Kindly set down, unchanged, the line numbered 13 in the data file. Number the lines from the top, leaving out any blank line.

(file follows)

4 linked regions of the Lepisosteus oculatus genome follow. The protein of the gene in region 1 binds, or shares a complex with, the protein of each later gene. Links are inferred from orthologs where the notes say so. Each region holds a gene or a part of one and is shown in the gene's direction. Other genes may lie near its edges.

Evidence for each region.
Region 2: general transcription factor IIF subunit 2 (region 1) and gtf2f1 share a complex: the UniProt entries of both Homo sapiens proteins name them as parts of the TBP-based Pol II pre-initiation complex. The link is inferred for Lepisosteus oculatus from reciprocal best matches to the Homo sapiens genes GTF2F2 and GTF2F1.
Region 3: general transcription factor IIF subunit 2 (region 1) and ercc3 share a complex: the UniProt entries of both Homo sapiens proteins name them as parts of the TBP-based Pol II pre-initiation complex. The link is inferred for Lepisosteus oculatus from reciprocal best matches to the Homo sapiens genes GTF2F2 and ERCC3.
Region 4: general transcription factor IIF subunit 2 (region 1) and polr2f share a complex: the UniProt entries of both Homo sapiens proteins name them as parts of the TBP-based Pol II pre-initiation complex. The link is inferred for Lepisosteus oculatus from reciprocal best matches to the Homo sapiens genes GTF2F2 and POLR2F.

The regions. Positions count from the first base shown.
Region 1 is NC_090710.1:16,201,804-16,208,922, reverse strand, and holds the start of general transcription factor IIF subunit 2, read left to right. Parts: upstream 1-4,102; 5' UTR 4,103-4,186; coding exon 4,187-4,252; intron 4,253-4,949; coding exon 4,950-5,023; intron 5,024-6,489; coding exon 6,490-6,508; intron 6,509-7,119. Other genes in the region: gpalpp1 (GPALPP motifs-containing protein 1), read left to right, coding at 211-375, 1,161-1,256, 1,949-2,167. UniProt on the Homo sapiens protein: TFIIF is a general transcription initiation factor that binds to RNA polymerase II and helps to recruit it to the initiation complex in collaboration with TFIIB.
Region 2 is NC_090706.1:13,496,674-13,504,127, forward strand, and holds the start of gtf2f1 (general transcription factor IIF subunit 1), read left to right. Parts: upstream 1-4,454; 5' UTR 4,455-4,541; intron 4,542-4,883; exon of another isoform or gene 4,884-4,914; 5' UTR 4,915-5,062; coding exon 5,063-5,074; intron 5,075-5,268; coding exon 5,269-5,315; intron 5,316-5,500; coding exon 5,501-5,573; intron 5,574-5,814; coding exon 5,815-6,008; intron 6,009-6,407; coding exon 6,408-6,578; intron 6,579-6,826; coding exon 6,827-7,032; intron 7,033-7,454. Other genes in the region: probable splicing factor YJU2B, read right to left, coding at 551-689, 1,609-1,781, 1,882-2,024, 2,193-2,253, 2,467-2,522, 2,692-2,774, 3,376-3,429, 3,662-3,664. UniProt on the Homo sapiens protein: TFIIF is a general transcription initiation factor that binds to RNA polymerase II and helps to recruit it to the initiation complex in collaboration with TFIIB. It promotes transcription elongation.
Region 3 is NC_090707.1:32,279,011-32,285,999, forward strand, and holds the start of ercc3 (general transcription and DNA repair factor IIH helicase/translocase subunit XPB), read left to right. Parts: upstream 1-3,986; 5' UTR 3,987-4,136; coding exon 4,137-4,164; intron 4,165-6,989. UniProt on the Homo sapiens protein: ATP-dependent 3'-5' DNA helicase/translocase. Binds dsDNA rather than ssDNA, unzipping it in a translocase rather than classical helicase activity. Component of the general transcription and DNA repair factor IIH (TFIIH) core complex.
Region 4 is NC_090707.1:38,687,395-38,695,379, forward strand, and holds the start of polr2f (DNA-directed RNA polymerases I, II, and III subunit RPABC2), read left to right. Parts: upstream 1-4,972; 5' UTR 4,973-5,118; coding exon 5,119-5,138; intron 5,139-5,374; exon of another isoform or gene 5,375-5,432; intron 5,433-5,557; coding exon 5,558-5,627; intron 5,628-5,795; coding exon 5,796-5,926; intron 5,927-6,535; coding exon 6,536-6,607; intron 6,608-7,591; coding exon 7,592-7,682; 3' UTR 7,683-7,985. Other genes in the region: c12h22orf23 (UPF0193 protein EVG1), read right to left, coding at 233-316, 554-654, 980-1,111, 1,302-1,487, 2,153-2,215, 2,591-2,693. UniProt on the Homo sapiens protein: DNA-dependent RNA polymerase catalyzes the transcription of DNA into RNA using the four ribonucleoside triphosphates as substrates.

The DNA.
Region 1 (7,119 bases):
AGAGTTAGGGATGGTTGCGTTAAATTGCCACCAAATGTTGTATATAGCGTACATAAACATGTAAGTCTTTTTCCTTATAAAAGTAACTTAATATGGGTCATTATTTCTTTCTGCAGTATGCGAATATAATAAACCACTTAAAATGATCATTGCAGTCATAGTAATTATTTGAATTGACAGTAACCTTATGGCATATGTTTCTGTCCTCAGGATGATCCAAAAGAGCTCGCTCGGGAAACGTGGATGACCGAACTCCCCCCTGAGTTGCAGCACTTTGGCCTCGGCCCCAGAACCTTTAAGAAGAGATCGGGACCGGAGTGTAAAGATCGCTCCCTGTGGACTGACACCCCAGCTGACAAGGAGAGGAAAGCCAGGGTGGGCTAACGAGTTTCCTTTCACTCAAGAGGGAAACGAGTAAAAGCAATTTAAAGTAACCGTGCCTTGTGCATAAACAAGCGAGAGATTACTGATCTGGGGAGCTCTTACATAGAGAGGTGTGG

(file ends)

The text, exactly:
AGAGTTAGGGATGGTTGCGTTAAATTGCCACCAAATGTTGTATATAGCGTACATAAACATGTAAGTCTTTTTCCTTATAAAAGTAACTTAATATGGGTCATTATTTCTTTCTGCAGTATGCGAATATAATAAACCACTTAAAATGATCATTGCAGTCATAGTAATTATTTGAATTGACAGTAACCTTATGGCATATGTTTCTGTCCTCAGGATGATCCAAAAGAGCTCGCTCGGGAAACGTGGATGACCGAACTCCCCCCTGAGTTGCAGCACTTTGGCCTCGGCCCCAGAACCTTTAAGAAGAGATCGGGACCGGAGTGTAAAGATCGCTCCCTGTGGACTGACACCCCAGCTGACAAGGAGAGGAAAGCCAGGGTGGGCTAACGAGTTTCCTTTCACTCAAGAGGGAAACGAGTAAAAGCAATTTAAAGTAACCGTGCCTTGTGCATAAACAAGCGAGAGATTACTGATCTGGGGAGCTCTTACATAGAGAGGTGTGG